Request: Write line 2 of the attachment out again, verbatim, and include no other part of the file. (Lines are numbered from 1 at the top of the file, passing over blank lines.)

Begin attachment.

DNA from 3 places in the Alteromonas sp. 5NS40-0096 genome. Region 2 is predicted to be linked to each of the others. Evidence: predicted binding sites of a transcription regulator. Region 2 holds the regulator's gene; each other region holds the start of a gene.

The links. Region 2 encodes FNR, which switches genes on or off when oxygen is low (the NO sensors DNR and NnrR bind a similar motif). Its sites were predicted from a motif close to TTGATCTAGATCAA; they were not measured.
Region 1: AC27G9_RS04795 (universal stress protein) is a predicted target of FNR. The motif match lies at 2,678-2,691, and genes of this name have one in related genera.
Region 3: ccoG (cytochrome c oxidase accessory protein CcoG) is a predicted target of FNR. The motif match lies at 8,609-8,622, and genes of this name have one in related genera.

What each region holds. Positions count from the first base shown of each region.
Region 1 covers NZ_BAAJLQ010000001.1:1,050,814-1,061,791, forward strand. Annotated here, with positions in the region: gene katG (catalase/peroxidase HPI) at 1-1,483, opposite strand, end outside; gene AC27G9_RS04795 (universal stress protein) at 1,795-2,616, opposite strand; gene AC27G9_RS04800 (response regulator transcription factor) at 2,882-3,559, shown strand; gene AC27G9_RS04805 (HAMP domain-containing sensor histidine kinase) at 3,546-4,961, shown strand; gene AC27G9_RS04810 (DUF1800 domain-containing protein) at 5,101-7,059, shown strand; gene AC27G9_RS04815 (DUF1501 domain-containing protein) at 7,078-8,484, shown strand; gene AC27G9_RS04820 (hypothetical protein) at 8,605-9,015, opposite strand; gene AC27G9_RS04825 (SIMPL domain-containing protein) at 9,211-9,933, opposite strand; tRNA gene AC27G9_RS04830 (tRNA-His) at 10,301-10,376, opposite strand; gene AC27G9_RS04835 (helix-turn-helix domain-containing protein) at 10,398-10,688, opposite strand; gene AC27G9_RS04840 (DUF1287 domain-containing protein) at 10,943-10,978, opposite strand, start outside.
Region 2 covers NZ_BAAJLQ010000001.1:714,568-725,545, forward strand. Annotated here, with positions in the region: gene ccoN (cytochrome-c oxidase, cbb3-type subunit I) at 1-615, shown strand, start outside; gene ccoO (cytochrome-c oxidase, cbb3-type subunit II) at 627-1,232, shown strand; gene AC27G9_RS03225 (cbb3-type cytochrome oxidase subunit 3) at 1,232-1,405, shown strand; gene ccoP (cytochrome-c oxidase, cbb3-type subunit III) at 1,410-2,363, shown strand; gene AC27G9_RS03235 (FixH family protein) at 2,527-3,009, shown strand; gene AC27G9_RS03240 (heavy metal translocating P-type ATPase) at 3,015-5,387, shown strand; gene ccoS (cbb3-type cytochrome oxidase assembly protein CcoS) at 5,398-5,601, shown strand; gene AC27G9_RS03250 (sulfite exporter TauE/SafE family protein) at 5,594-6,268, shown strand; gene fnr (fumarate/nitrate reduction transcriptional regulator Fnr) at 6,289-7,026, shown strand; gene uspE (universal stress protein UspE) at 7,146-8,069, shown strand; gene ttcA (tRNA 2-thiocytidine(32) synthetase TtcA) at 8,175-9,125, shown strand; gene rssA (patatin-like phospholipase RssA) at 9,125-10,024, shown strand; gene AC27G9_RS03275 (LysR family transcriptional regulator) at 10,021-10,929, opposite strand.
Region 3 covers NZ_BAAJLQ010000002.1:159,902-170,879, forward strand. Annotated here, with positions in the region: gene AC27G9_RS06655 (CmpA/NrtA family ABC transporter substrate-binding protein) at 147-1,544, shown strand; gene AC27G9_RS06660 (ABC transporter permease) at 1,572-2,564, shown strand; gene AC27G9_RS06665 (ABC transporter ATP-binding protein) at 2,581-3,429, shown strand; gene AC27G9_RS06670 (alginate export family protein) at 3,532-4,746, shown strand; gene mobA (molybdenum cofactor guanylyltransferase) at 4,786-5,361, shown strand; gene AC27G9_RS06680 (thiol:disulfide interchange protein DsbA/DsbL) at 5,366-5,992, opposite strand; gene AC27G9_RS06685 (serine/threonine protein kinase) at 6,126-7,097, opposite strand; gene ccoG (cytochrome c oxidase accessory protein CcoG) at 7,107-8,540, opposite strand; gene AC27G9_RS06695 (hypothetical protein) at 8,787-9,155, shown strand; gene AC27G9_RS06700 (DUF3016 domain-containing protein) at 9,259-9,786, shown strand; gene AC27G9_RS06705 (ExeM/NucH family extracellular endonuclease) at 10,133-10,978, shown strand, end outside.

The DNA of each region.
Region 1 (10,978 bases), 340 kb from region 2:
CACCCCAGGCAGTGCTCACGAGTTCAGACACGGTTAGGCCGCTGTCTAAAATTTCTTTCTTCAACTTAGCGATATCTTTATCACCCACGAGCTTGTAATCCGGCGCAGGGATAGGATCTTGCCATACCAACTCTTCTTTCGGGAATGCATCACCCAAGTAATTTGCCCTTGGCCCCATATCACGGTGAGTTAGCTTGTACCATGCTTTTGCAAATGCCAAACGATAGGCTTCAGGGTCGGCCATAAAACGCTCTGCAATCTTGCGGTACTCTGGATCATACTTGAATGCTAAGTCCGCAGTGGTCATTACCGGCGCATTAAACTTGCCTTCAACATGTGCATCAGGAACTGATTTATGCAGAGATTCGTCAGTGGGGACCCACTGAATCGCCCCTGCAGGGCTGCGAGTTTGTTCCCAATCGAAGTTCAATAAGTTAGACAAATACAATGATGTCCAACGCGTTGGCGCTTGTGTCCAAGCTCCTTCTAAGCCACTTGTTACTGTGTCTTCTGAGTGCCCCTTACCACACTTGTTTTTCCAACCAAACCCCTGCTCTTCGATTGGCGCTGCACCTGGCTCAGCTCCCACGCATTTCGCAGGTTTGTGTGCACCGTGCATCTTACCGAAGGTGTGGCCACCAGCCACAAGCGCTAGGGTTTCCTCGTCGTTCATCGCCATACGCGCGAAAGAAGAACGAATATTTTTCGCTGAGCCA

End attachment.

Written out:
The links. Region 2 encodes FNR, which switches genes on or off when oxygen is low (the NO sensors DNR and NnrR bind a similar motif). Its sites were predicted from a motif close to TTGATCTAGATCAA; they were not measured.